Nearly half of Americans (47%) are carrying at least $25,000 in debt, with average debt of $37,000 excluding mortgage payments. Notably, more than 1 in 10 say their debt exceeds a staggering $100,000.

More than one third (36%) said they will be in debt between 6 and 20 years while 14% expect to be in debt for the rest of their lives.

When looking at the sources of debt, similar to 2016, mortgages (29%), credit card bills (19%), and personal educational loans (7% gen pop and 23% for Millennials) topped the list.

See your Credit Union Today
There’s no magic bullet for getting rid of debt. Sure, we’d all like to win the lottery, but the odds are stacked against that happening. What we can do is manage our debt load better – and this is where ProMedica FCU can be a real help with two certified financial counselors ready to assist.

For starters, it’s helpful to lay things out on the table. Consumer debt creeps up on us, with so much revolving and installment credit available to most of us. We open so many accounts, with so many different terms, that it’s hard to keep track of it all.
Sometimes, it’s easier psychologically to not keep track of it all. This is a game we play with ourselves.

Putting it on the table, and sharing that knowledge with an experienced representative can really help us to face the reality of our debt load, and to find better ways to manage things.

ProMedica FCU has options for doing this. Not-for-profit options that put your interests first.

Work with PFCU to determine a budget, and to find ways of accelerating the repayment of your debt. There are multiple options depending on your personal situation. It all starts with a visit to ProMedica FCU.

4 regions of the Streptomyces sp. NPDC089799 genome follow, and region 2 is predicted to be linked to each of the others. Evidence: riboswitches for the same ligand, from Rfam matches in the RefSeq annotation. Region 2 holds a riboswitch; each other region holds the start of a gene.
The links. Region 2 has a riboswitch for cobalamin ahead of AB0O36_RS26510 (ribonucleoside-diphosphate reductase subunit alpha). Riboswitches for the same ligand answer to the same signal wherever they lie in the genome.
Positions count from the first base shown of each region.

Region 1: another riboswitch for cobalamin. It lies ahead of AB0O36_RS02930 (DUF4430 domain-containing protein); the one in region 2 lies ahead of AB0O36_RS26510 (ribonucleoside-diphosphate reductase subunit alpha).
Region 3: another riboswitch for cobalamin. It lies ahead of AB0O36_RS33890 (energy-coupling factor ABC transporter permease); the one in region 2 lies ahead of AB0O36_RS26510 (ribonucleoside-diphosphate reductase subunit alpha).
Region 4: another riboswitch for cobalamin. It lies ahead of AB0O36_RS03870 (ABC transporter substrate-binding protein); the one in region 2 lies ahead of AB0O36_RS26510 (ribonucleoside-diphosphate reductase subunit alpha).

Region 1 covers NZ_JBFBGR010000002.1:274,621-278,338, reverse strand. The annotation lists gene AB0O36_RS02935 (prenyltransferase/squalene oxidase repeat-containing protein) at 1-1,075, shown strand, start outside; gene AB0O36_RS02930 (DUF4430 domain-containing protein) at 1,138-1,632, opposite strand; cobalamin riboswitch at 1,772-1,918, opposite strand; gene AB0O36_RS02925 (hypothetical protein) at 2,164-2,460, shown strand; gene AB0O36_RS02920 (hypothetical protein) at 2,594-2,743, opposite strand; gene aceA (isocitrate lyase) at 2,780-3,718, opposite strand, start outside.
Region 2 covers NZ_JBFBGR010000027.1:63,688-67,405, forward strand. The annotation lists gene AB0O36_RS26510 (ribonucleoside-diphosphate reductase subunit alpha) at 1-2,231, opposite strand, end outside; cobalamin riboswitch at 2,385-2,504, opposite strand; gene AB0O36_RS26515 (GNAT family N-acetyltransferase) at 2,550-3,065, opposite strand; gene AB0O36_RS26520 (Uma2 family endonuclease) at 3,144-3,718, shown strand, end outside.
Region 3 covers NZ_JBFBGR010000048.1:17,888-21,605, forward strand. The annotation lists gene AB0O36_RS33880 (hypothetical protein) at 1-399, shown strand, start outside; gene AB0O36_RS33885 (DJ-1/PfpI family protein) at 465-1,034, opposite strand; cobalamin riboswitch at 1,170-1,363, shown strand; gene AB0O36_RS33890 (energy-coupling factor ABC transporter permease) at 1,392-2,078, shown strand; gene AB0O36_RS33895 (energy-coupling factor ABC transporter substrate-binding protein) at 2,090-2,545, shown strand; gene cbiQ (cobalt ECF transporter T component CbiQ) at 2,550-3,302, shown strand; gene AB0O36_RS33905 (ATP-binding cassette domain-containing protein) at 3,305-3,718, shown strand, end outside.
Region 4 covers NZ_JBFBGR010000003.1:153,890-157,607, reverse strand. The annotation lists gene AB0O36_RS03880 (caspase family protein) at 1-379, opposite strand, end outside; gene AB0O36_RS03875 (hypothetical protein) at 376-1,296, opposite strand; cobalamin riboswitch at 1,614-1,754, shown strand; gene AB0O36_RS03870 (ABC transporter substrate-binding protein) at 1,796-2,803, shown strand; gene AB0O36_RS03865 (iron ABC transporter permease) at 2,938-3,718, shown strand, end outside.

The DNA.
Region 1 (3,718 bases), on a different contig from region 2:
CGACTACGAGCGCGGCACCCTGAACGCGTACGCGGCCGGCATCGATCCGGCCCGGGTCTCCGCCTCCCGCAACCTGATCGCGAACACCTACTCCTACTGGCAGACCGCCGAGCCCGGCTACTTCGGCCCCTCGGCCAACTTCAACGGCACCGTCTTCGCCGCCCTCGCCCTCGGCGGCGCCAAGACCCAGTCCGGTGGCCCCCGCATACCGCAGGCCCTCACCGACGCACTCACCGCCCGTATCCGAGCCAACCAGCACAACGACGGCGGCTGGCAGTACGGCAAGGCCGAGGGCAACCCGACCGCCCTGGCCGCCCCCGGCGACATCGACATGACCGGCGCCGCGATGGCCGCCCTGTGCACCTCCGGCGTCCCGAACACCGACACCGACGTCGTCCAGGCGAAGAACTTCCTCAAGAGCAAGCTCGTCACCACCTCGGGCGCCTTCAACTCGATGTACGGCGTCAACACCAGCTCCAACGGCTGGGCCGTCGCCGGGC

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Mortgage

Mortgage Rates Do an About-Face

Mortgage rates started the year on a tear, continuing an upward trend that push them to highs not seen in years. There was one-party rule in Washington! A new president who wanted to spend a trillion on infrastructure! An aggressive Fed eager to push interest rates higher and higher! And then, reality set it.

First, the one-party rulers failed to pass a healthcare bill. This exposed deep rifts within the party, and cast doubt on the spendy president’s ability to get his agenda passed.

All of this played out against a backdrop of global uncertainty, with a (potentially) unravelling European Union, a horrible civil war continuing in Syria and an emboldened young tyrant in North Korea, eager to play with his nuclear toys.

According to Bankrate, the international tensions, coupled with a spate of weak economic data, have prompted more investors to move into safe haven instruments like U.S. Treasuries.
When bond prices rise, bond yields fall and mortgage rates are closely related to the yields on long-term government bonds.

And fall they have: last week, the benchmark 30-year fixed mortgage rate fell to 4.16 percent – its lowest level of the year, Bankrate said.